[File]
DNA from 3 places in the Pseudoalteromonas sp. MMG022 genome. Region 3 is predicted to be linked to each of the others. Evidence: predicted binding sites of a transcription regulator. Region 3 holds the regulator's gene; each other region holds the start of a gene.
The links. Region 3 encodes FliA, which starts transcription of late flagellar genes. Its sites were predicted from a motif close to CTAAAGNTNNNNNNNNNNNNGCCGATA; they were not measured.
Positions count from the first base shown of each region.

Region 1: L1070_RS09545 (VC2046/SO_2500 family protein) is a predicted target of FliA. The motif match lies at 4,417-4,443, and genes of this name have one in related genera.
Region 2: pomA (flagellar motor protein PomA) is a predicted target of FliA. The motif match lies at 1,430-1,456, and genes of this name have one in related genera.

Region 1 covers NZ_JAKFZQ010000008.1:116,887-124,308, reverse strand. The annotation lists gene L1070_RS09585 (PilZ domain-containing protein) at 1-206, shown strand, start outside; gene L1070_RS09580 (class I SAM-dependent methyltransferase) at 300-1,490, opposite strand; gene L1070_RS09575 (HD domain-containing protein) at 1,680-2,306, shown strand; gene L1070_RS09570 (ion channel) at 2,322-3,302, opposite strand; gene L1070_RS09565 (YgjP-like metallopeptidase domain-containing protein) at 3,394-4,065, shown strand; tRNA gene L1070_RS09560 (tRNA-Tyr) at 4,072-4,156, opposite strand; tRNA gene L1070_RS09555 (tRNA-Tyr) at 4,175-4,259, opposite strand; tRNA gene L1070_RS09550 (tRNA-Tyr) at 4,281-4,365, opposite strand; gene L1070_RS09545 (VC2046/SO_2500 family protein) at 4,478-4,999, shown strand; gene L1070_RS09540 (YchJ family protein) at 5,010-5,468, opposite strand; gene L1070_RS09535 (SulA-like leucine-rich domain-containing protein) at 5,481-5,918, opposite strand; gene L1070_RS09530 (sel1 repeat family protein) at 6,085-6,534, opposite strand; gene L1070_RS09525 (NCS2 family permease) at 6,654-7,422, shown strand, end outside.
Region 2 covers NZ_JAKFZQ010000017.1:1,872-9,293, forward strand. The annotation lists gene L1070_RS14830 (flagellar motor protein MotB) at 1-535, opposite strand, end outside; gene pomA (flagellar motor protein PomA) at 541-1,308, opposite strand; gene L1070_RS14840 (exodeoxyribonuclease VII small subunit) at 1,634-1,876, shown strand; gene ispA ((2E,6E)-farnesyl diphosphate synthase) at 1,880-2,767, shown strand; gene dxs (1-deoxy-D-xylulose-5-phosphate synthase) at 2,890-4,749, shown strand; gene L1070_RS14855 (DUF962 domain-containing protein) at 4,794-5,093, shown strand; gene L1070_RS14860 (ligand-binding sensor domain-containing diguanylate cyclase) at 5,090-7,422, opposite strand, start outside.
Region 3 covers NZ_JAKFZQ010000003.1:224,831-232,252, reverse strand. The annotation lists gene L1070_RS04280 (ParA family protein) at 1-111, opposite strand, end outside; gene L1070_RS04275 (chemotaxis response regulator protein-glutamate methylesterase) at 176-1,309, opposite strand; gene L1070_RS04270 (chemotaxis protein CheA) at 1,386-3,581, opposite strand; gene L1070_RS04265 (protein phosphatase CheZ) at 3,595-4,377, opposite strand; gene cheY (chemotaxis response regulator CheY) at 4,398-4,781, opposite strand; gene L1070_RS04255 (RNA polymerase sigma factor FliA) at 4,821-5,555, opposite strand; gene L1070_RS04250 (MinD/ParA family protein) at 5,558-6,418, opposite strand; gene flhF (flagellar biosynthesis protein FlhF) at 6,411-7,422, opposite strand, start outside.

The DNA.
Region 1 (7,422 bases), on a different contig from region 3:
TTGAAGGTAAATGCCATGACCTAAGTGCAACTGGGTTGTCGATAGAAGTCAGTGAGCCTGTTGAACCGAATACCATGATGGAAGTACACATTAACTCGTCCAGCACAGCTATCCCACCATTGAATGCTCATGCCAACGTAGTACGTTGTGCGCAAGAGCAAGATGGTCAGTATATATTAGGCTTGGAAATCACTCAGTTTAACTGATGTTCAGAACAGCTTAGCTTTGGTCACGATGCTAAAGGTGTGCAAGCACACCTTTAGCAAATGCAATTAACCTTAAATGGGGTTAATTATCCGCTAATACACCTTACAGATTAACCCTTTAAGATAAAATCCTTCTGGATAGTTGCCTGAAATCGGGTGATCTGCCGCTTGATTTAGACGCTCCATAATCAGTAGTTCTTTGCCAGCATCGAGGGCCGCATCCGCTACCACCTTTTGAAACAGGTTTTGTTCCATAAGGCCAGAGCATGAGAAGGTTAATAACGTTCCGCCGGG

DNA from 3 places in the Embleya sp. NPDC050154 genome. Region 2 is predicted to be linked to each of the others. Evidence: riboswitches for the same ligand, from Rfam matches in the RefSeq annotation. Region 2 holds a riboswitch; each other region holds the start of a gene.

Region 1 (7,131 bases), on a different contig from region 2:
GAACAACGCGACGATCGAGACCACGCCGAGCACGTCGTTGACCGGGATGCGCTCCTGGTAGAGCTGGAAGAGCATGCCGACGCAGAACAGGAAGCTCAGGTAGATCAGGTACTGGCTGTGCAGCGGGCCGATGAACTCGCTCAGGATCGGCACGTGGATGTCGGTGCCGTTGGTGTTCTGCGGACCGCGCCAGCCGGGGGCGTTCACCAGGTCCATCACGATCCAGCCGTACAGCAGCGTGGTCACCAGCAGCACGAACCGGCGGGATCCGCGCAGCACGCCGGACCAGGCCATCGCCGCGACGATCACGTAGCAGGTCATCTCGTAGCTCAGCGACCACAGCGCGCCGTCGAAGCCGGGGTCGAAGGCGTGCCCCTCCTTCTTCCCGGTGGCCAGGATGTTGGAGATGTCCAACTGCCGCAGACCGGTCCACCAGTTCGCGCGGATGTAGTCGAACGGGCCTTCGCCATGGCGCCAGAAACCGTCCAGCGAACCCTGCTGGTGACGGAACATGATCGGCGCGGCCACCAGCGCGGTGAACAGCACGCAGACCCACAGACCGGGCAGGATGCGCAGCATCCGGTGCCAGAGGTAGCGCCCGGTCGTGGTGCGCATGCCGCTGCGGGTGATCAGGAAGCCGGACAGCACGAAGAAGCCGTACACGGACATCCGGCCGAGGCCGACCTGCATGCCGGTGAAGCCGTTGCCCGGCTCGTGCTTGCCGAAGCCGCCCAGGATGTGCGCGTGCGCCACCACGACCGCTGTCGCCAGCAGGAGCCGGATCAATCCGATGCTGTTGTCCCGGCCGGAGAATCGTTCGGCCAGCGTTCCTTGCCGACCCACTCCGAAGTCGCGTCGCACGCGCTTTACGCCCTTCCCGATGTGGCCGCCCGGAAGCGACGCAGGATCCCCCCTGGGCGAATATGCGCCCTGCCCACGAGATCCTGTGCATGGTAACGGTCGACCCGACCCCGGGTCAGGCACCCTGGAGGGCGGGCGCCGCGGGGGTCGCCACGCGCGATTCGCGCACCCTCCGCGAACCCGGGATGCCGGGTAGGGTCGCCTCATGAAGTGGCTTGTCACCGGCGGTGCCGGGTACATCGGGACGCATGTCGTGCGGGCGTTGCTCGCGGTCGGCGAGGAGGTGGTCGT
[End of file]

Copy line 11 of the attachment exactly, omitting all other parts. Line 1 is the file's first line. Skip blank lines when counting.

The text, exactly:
TTGAAGGTAAATGCCATGACCTAAGTGCAACTGGGTTGTCGATAGAAGTCAGTGAGCCTGTTGAACCGAATACCATGATGGAAGTACACATTAACTCGTCCAGCACAGCTATCCCACCATTGAATGCTCATGCCAACGTAGTACGTTGTGCGCAAGAGCAAGATGGTCAGTATATATTAGGCTTGGAAATCACTCAGTTTAACTGATGTTCAGAACAGCTTAGCTTTGGTCACGATGCTAAAGGTGTGCAAGCACACCTTTAGCAAATGCAATTAACCTTAAATGGGGTTAATTATCCGCTAATACACCTTACAGATTAACCCTTTAAGATAAAATCCTTCTGGATAGTTGCCTGAAATCGGGTGATCTGCCGCTTGATTTAGACGCTCCATAATCAGTAGTTCTTTGCCAGCATCGAGGGCCGCATCCGCTACCACCTTTTGAAACAGGTTTTGTTCCATAAGGCCAGAGCATGAGAAGGTTAATAACGTTCCGCCGGG